A collective funding agreement has been reached which will secure the future of social worker posts in Young Offender Institutes for another year. The agreement, which spreads the cost across local authorities, lifts the immediate threat to the posts which would have come to an end in April when interim central funding was due to end.
The new deal will mean provision can be maintained and also allow time for an alternative funding solution to be worked out. The Association of Directors of Children’s Services has said it hopes permanent central funding can be secured by ensuring the scheme meets the requirements of the Youth Crime Action Plan.
John Harris, who chairs the Association’s Families, Communities and Young people policy committee and who has led the Association’s search for a solution said it was important that there was a social worker in every Institution because children in custody were often among the most vulnerable in society. “Many receive support from a social worker prior to entering the system and it seems bizarre that the support should stop when they need it most,” he said. The Association believed social workers in YOIs played a major role in safeguarding young people as part of a ‘through care’ function within the criminal justice system. They offered young people access to a range of services similar to those available in the community.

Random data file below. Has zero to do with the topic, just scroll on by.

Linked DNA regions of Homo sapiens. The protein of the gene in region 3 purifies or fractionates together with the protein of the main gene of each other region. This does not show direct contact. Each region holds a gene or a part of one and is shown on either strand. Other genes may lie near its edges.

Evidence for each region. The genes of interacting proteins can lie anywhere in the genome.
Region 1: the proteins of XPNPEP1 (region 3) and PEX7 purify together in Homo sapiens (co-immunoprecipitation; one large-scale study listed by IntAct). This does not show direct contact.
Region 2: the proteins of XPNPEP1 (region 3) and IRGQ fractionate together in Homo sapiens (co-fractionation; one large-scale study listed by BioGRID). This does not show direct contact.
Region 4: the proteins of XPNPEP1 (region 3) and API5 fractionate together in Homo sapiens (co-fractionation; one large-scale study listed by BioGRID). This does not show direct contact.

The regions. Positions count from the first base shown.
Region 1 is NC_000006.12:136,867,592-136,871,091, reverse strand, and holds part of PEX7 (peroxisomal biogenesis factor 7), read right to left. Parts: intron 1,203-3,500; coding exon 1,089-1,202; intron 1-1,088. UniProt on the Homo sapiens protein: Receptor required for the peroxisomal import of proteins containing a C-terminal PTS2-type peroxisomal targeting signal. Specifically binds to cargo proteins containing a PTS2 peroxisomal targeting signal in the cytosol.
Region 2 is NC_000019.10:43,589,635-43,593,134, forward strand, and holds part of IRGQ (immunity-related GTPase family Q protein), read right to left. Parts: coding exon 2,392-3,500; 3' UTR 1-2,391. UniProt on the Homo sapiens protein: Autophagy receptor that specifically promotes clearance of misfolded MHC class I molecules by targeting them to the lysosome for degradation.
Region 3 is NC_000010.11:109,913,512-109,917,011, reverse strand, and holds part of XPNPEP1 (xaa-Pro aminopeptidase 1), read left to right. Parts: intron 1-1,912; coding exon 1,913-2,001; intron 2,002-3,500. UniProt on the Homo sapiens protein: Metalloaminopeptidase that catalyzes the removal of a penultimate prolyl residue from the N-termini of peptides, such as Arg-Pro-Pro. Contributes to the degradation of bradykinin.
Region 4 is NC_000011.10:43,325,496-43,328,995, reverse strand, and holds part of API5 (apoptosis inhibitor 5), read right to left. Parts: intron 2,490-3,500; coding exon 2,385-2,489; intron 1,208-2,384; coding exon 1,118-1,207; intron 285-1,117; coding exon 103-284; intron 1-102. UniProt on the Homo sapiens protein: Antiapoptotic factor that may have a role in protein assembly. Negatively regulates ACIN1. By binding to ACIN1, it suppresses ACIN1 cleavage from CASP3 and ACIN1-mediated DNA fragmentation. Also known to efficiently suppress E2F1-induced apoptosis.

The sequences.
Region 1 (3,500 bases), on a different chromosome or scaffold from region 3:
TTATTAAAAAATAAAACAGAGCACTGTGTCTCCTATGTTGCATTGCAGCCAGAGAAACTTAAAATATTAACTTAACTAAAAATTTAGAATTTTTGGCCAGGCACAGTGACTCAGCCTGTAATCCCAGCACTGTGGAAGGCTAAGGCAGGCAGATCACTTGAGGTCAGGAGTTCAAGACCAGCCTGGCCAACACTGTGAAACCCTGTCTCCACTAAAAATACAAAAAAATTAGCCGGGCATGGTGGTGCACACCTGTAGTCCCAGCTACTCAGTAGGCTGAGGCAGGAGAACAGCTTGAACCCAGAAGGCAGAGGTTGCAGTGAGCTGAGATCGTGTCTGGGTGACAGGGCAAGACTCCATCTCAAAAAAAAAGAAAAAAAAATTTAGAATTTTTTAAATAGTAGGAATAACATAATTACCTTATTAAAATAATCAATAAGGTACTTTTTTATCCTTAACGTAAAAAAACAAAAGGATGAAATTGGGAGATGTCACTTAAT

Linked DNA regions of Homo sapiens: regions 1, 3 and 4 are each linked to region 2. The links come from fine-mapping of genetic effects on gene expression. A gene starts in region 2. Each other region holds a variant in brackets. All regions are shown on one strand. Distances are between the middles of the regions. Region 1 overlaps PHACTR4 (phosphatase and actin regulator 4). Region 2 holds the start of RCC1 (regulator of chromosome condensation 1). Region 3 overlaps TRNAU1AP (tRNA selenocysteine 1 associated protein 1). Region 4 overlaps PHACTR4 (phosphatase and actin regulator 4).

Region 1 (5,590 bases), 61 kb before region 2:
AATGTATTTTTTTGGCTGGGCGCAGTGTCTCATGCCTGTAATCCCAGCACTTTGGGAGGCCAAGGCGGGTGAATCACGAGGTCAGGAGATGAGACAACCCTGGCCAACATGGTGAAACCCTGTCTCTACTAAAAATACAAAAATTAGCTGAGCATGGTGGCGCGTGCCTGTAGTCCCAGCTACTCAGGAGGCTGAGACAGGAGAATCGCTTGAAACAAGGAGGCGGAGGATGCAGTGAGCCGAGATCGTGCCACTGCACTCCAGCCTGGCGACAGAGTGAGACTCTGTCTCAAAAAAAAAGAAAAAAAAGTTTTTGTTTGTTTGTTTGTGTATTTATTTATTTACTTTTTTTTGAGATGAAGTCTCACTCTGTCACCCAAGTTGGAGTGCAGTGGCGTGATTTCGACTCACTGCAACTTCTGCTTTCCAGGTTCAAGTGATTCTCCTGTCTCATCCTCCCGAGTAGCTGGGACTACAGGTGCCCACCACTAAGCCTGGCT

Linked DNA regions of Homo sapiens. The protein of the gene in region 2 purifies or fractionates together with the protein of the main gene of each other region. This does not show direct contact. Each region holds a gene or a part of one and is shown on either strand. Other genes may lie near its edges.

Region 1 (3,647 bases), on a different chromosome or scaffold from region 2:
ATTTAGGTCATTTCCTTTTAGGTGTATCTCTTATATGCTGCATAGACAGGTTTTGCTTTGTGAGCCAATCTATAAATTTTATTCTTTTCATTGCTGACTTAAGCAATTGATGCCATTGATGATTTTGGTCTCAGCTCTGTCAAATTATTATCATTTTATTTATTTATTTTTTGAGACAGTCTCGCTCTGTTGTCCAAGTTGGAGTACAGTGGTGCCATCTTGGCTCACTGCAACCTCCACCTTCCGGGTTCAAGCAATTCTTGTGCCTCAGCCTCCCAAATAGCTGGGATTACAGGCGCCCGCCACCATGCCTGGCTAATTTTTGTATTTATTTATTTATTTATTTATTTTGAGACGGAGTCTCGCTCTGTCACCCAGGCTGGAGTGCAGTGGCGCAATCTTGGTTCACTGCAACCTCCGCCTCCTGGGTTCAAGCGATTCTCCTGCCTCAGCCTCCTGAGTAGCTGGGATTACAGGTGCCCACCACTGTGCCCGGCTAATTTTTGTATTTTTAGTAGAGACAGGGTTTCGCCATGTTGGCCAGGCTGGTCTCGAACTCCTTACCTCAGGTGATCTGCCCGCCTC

Mr. Harris continued, “In these times of financial restraint, I am pleased that local authorities are prepared to make this extra investment in the future of young people in their area.” He said, though, that collective funding agreements could be bureaucratic and inefficient so it was necessary to look for another solution for the next financial year. “The Youth Crime Action Plan commits to providing better support for young people in the criminal justice system and we hope that we can access some of the associated funding to put this well established project on a permanent footing,” he said.